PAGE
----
Sam Saunders though proved to be a keeper.
He managed to overcome a slow start when he fell out of managerial favour but has since proved to be a crucial squad member. Fitter and sleeker, the skillful Perma-tanned winger played a vital role in last season’s promotion both as starter and super-sub and his incredible pratfall freekick goal against Swindon last season still brings tears of laughter to my eyes!
It is good to know that we have also helped the Daggers out on occasion too.
Luke Norris had a productive loan spell there last season, Alan Connell played for them yesterday and goalkeeper Liam O’Brien – the invisible man at Griffin Park who went through the entire season playing one Development Squad match, will be trying to establish himself as the Daggers keeper next season.
If successful he will be replacing Chris Lewington, an inconsistent and unpredictable goalkeeper whose foibles and eccentricities have been lovingly portrayed by Sun journalist Lee Price who, disillusioned by the Premier League prima donnas, voluntarily removed himself from his pedestal as yet another Southern based Manchester United supporter to follow his local club throughout last season.
His account of the season, “Turning My Back On The Premier League” has just been published and is available on Amazon for £5.59 in paperback or £4.28 for the ebook.
In other words it will cost you about the price of a burger or hot dog at Old Trafford.
It is an original and thought provoking read as Price adroitly points out the differences between the two clubs in terms of the spectator experience and expectations, their affinity with the club, and the approach, attitude and lifestyle of the players.
What comes through is the life-affirming joy of following a “real” club which engages with the local community and listens to the opinions and bitches of its supporters as it needs every single one of them to remain on board if they are to survive.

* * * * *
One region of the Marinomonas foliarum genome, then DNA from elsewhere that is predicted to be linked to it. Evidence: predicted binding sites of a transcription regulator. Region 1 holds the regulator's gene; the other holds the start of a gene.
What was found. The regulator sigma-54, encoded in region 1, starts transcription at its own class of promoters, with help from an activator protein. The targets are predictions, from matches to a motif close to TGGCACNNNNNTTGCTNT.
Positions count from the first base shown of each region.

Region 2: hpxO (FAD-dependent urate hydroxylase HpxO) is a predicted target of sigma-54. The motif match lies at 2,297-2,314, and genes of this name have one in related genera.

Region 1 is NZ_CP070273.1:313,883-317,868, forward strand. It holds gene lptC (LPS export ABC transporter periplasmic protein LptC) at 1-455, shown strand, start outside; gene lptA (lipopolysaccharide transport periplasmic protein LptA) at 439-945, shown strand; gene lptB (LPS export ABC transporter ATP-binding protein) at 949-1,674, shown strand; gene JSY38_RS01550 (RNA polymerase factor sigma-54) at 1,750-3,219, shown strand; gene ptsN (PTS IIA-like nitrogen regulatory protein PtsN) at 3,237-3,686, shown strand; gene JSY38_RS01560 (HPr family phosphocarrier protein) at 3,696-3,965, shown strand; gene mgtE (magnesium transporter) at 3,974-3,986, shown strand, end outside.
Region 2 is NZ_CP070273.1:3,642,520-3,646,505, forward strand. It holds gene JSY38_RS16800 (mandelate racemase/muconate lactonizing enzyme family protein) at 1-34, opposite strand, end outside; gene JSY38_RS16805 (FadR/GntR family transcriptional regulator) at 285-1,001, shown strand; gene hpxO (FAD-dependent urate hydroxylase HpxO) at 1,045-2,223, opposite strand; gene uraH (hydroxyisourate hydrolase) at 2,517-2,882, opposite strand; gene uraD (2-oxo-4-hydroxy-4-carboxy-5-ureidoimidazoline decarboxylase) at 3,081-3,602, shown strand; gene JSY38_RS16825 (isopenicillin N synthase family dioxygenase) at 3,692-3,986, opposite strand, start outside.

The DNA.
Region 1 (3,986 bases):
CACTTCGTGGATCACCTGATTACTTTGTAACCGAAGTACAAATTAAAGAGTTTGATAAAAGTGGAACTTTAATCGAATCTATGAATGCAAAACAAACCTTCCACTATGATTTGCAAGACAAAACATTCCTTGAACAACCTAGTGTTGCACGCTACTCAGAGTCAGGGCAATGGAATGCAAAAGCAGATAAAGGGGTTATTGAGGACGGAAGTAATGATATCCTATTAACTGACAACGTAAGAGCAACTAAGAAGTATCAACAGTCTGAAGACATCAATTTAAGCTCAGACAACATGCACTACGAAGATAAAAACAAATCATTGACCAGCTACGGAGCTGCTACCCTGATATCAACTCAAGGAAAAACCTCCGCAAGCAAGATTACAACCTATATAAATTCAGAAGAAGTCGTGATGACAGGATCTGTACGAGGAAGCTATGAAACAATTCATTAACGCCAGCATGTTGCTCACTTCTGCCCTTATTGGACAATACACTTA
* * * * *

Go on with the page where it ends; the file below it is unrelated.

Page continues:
Much of the football is hit and miss or dross but every so often comes a match touched by genius as was the case when Daggers made up a three goal deficit to promotion bound Scunthorpe and Luke Norris equalised late on after a storm of tropical intensity had flooded the pitch.
Price is an acute observer and recognises that the difference between say Wayne Rooney and the soon to be released Daggers striker Josh Scott is that whilst Rooney is predictably and consistently brilliant, lower league players like Scott have moments when they too can bring off the seemingly impossible feat of skill, punctuated, unfortunately, by pratfalls and far longer spells spells of mediocrity.
Price had a wonderful time following his new heroes, particularly given the bleakness of the short-lived David Moyes regime at Old Trafford.
His book should be required reading not just for lower league fans who will nod in recognition and appreciation of his perception and accuracy, but more importantly for every supporter of a Premier League team who is blithely unaware of what happens below the top echelons of the game.
They are missing a potential treat.